If you live in Montpelier, there’s a new city ordinance you’ll need to know about. It has to do with the energy costs of homes, and it’s being phased in over the next 14 months.
On Wednesday night, the Montpelier City Council passed a home energy ordinance that will require homeowners who want to sell their property to obtain a free-of-charge home energy profile. The profile will disclose the house’s annual energy costs to real estate agents and prospective buyers.
The ordinance is aimed at helping the city reach its goal of net-zero energy — deriving all its energy needs from its own renewable sources — by 2050.
“We’ve committed to net-zero as a city — I’m proud of that, living here,” Johanna Miller, Vermont Natural Resources Council energy and climate program director, said. “I think it’s fundamentally important, especially at the point of sale, to give people an assessment so that they can make informed decisions about what they’re entering into in terms of the cost of the home.”
Opposition from some residents of Vermont’s capital city led to changes in the ordinance from what it originally proposed. Some of that opposition came from Peter Tucker, a Montpelier resident who is advocacy and public policy director for the Vermont Association of Realtors.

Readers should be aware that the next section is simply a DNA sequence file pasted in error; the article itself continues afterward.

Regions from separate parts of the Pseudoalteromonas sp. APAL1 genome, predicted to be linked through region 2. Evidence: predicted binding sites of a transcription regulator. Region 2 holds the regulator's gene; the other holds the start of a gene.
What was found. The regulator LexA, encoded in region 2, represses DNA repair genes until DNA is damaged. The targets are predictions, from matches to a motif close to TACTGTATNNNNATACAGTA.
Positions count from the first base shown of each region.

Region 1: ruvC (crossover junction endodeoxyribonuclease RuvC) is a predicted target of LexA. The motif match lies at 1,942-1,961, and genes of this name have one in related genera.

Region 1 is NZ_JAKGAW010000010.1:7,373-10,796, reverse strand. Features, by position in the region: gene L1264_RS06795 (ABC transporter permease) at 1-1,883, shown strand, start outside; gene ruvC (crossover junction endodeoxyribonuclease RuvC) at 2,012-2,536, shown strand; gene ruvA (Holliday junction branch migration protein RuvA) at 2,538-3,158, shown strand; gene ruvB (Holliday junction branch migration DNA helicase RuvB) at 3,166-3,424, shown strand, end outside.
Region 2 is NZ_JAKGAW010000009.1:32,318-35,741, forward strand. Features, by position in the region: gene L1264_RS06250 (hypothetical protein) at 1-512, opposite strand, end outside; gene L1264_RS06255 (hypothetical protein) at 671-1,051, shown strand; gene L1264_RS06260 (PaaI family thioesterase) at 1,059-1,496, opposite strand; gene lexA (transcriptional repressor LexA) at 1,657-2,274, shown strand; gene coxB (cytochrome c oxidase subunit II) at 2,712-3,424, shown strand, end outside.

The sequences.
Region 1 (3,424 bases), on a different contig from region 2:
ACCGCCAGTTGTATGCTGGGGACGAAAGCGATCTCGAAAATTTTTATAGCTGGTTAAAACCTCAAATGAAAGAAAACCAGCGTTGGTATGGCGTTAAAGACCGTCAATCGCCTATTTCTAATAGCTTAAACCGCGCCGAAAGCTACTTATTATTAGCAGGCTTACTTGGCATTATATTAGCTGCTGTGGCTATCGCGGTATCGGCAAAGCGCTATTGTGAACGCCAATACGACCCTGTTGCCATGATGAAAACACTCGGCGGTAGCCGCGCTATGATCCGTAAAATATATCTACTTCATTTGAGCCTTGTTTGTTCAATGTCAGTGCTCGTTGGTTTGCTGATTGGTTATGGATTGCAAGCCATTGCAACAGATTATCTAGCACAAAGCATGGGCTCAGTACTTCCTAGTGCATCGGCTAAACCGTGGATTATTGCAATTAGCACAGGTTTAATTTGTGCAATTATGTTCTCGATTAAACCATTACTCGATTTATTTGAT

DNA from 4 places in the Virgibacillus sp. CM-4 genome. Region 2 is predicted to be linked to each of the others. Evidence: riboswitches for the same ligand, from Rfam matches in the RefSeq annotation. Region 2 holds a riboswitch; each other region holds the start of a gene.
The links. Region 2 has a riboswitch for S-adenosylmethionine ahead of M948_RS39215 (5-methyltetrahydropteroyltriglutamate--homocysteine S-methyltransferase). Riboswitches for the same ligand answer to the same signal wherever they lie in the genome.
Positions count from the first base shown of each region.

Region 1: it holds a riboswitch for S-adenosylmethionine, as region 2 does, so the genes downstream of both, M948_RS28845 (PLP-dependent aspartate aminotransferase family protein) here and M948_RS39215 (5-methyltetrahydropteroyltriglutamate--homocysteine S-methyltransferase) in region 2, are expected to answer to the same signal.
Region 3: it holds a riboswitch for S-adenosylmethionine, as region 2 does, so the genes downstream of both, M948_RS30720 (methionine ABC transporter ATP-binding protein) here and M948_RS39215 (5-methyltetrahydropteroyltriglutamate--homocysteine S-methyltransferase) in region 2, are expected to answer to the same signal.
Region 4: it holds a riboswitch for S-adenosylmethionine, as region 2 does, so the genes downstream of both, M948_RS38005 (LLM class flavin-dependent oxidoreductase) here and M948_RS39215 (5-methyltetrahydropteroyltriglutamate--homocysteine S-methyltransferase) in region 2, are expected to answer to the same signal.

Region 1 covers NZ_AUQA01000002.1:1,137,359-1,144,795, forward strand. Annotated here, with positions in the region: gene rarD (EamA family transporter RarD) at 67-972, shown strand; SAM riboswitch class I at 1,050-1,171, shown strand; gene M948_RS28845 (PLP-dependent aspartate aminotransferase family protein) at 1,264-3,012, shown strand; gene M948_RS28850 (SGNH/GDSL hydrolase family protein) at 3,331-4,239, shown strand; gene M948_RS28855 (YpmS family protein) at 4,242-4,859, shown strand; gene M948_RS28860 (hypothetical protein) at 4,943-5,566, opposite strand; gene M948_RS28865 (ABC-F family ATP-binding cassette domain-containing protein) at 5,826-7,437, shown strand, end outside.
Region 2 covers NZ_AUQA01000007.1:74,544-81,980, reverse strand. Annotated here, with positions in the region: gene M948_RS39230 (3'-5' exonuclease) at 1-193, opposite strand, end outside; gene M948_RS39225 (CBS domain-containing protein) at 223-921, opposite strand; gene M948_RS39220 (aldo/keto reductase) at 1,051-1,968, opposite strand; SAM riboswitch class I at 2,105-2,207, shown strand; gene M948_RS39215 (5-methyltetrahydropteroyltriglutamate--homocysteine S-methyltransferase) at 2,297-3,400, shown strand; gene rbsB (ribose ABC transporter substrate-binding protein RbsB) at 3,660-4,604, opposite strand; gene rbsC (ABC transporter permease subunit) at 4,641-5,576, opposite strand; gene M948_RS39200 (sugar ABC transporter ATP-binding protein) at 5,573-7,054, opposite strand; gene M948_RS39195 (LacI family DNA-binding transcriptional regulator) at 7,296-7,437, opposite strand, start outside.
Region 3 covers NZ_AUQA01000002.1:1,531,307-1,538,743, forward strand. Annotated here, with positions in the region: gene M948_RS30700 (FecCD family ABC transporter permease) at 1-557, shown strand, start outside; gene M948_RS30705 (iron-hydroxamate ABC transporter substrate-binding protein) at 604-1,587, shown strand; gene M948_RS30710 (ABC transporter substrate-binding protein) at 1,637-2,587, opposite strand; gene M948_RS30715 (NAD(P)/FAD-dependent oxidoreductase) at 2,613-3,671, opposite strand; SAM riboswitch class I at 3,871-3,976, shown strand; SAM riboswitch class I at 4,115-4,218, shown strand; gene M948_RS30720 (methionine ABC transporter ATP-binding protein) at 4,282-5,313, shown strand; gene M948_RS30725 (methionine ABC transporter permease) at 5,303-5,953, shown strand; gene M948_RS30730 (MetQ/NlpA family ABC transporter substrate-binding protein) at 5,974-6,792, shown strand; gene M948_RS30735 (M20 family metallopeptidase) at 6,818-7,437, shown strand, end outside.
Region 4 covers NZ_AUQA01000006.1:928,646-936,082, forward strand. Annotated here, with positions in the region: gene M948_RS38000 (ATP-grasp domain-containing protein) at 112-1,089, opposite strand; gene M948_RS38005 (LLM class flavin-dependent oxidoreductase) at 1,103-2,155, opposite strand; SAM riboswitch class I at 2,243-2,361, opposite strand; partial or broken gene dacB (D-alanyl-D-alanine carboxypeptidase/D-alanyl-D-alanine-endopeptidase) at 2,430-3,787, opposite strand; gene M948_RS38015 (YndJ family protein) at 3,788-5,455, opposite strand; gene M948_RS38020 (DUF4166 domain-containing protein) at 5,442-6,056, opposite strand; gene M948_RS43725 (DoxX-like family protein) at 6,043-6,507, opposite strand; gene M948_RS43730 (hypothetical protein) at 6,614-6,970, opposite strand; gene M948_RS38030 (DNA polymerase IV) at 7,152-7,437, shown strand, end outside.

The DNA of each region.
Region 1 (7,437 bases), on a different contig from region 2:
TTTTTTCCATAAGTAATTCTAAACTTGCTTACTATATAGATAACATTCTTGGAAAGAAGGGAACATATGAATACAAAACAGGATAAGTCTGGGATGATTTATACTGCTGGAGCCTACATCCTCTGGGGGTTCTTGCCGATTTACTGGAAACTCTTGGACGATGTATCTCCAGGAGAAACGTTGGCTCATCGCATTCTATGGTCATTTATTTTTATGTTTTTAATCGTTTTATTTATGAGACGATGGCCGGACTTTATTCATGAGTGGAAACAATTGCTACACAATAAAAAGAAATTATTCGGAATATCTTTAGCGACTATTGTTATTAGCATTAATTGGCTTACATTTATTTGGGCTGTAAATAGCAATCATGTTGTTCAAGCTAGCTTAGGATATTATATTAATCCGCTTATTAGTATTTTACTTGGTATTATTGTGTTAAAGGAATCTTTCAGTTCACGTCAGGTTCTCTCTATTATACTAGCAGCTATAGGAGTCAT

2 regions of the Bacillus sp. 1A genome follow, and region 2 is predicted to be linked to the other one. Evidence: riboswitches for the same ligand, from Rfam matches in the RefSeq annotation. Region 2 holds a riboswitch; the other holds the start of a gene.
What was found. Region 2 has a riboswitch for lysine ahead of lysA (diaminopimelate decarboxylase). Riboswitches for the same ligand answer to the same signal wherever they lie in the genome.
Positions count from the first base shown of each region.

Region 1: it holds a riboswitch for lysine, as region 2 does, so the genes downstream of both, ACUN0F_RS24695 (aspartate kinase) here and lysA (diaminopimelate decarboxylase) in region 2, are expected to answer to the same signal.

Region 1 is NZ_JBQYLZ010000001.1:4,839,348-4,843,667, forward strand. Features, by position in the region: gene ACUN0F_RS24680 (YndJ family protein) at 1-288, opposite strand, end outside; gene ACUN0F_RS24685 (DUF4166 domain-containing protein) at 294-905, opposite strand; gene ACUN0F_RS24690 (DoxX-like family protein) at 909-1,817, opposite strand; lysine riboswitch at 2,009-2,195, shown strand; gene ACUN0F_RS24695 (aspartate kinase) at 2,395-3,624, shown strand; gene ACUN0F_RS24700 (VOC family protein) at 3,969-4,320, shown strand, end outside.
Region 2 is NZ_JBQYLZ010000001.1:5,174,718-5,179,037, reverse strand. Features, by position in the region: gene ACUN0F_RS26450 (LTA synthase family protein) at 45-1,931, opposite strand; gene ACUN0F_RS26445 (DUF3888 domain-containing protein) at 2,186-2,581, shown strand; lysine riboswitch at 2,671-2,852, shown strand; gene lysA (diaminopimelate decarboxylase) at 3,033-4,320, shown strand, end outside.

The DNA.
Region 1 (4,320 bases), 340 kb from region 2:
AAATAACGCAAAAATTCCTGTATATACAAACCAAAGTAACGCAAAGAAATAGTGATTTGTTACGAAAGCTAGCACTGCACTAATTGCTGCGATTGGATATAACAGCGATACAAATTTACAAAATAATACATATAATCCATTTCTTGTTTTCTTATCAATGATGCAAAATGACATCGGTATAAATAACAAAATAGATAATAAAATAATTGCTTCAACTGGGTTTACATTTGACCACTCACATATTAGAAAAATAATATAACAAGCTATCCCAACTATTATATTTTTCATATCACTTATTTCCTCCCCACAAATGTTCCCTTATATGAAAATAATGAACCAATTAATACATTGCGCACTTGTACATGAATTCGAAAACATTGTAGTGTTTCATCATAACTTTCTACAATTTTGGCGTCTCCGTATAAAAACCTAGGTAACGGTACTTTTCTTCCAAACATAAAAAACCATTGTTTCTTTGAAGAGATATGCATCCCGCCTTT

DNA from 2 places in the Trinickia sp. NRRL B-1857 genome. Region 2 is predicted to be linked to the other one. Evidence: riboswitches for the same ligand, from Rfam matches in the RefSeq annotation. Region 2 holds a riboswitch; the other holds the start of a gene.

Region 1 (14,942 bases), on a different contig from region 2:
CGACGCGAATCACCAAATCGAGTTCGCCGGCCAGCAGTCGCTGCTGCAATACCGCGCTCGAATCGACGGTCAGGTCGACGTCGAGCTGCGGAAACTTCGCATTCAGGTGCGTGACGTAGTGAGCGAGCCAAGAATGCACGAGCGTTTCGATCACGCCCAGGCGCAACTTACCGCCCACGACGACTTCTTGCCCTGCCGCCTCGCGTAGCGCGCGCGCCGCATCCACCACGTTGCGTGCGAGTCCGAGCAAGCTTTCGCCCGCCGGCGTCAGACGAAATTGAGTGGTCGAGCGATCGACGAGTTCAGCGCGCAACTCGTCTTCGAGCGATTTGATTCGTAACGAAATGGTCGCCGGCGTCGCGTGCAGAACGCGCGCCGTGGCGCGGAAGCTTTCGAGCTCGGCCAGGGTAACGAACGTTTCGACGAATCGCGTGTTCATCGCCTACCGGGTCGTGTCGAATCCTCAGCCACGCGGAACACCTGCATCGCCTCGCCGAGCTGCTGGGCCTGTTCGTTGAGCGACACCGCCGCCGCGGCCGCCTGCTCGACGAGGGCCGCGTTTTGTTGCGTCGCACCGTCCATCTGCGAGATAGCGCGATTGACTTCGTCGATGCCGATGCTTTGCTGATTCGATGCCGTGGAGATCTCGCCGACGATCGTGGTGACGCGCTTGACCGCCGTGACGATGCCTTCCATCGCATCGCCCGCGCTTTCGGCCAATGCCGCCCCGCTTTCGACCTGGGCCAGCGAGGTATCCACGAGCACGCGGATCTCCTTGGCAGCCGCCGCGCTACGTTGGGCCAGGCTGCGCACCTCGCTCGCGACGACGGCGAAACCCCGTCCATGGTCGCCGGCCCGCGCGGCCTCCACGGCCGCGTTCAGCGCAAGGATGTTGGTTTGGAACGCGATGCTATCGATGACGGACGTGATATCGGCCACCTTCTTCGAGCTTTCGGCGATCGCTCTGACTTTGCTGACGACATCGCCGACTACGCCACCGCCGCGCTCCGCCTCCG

“Buyers are going to use (the home energy profile) as a negotiating tool to get a lower price on a property from a seller who may not be able to either make those improvements or be able to afford that loss of equity in their property,” Tucker said.
Resident Peter Kelman agreed, saying the ordinance would push up prices throughout the city and would benefit sellers who can afford to get a higher home energy score by paying for solar panels, new windows and extra insulation.
“If we are serious about wanting buildings to be greener, how about the commercial buildings?” Kelman said. “Why is this only for residents?”
However, the city does have statutory authority to include commercial buildings. Councilor Jack McCullough noted that it may very well do so eventually after starting with residential buildings.
“Hopefully, as we implement this ordinance and we show that it’s successful, that will give us ammunition to argue for expansion to commercial business sales,” McCullough said.
The council members amended the ordinance to make it effective immediately on a voluntary basis, instead of the original date of July 1. They also made the home energy profiles mandatory starting on July 1, 2022, with the penalty for non-compliance capped at a maximum of $500. Until Wednesday’s meeting, the penalty would have kicked in on New Year’s Day and it would have been capped at $1,000.